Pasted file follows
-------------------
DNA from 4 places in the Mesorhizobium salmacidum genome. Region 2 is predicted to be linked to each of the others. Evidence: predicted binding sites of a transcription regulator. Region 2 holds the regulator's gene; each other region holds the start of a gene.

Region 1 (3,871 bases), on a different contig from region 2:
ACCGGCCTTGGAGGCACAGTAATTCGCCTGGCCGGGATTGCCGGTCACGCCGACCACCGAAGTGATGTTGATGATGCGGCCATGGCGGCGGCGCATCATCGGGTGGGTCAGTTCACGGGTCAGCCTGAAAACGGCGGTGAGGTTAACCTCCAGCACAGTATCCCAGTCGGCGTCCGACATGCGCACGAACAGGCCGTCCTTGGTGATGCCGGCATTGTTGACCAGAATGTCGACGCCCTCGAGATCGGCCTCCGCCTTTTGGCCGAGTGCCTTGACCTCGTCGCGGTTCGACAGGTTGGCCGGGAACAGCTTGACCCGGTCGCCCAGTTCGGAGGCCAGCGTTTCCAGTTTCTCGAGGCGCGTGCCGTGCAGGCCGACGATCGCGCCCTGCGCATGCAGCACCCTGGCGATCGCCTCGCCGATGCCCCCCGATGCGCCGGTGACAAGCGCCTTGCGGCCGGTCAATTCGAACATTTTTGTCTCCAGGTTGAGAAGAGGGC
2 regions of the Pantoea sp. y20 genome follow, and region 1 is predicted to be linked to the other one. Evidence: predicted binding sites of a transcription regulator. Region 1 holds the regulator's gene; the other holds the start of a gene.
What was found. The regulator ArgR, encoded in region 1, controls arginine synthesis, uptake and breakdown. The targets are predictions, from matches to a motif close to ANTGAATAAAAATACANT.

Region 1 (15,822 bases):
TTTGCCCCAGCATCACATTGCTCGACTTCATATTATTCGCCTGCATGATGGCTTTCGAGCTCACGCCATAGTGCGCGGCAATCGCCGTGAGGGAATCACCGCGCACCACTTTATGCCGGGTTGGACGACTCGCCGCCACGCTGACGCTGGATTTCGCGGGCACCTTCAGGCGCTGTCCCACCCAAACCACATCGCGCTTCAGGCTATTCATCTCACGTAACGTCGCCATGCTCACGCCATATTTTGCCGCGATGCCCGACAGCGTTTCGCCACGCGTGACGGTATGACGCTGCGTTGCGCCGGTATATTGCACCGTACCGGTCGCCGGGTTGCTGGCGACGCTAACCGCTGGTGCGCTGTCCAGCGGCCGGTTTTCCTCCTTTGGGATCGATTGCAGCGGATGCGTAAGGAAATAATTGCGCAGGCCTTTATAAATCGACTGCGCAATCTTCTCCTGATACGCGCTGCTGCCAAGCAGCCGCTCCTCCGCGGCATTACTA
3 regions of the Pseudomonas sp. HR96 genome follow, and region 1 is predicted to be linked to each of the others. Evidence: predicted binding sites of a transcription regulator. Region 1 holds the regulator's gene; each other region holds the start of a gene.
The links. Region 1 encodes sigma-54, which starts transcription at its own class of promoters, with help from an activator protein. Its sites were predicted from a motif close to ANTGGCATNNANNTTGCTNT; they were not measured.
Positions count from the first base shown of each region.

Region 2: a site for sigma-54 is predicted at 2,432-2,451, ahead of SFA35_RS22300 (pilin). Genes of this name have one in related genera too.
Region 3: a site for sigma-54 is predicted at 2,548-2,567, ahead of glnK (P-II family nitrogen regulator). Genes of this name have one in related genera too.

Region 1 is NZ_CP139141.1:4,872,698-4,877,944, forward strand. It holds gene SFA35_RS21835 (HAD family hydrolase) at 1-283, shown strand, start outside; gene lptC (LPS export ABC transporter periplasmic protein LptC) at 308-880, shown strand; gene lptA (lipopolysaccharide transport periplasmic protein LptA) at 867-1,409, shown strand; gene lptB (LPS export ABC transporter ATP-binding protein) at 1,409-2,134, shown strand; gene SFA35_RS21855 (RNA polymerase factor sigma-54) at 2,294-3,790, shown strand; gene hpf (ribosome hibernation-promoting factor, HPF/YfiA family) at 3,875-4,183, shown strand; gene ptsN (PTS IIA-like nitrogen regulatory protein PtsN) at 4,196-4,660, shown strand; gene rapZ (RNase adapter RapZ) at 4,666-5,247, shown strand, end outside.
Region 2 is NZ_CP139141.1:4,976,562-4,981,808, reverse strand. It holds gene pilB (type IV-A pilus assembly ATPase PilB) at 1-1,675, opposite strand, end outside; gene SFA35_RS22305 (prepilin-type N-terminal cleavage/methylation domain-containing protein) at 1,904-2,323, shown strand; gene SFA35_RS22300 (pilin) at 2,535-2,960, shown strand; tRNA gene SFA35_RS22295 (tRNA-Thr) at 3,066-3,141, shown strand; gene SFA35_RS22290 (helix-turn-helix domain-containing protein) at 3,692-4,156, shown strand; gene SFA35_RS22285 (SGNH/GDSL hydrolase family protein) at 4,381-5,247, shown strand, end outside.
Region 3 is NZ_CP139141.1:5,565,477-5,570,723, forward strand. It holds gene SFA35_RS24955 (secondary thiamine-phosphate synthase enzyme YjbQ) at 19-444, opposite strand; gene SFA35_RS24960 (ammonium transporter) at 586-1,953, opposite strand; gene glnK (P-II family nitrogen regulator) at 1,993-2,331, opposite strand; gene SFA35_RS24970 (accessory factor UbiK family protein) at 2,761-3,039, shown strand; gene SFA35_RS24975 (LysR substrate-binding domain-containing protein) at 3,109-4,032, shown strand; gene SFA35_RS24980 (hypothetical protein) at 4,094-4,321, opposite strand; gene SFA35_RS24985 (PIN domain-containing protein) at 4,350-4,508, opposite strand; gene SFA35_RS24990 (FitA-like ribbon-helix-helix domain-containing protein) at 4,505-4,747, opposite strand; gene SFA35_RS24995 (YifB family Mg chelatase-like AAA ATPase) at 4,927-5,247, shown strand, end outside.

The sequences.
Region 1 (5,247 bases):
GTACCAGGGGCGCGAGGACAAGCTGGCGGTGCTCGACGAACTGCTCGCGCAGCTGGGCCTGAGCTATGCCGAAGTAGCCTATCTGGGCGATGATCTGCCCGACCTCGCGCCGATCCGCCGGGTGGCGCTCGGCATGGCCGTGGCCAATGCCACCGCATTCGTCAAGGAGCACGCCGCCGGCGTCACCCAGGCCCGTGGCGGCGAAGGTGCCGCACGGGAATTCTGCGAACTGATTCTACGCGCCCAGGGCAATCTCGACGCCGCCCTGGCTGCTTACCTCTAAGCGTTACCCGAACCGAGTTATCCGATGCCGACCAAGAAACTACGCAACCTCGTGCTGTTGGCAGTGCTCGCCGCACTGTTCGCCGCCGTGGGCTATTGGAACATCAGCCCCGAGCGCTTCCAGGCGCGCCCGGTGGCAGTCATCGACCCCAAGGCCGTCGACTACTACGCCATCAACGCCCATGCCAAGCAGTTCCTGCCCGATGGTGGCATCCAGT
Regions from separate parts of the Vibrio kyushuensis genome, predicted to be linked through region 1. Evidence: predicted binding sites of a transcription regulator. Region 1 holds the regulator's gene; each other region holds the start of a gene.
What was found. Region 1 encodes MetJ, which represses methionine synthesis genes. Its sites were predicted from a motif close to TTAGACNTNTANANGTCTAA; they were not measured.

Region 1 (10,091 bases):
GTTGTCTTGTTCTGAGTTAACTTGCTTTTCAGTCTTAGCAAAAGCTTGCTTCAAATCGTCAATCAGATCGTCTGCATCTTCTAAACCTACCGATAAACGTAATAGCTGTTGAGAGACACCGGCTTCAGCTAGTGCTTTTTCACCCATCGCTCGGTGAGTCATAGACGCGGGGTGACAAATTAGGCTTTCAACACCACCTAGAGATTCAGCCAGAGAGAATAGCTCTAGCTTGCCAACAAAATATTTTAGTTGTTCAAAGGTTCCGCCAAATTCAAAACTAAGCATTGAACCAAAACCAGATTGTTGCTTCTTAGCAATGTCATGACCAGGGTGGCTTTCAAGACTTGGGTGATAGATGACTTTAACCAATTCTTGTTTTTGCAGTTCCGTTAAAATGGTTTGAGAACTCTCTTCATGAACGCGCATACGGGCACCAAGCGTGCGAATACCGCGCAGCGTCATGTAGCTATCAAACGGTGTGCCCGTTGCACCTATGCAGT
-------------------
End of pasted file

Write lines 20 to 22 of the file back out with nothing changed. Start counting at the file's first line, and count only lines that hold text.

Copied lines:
What was found. Region 1 encodes MetJ, which represses methionine synthesis genes. Its sites were predicted from a motif close to TTAGACNTNTANANGTCTAA; they were not measured.

Region 1 (10,091 bases):
GTTGTCTTGTTCTGAGTTAACTTGCTTTTCAGTCTTAGCAAAAGCTTGCTTCAAATCGTCAATCAGATCGTCTGCATCTTCTAAACCTACCGATAAACGTAATAGCTGTTGAGAGACACCGGCTTCAGCTAGTGCTTTTTCACCCATCGCTCGGTGAGTCATAGACGCGGGGTGACAAATTAGGCTTTCAACACCACCTAGAGATTCAGCCAGAGAGAATAGCTCTAGCTTGCCAACAAAATATTTTAGTTGTTCAAAGGTTCCGCCAAATTCAAAACTAAGCATTGAACCAAAACCAGATTGTTGCTTCTTAGCAATGTCATGACCAGGGTGGCTTTCAAGACTTGGGTGATAGATGACTTTAACCAATTCTTGTTTTTGCAGTTCCGTTAAAATGGTTTGAGAACTCTCTTCATGAACGCGCATACGGGCACCAAGCGTGCGAATACCGCGCAGCGTCATGTAGCTATCAAACGGTGTGCCCGTTGCACCTATGCAGT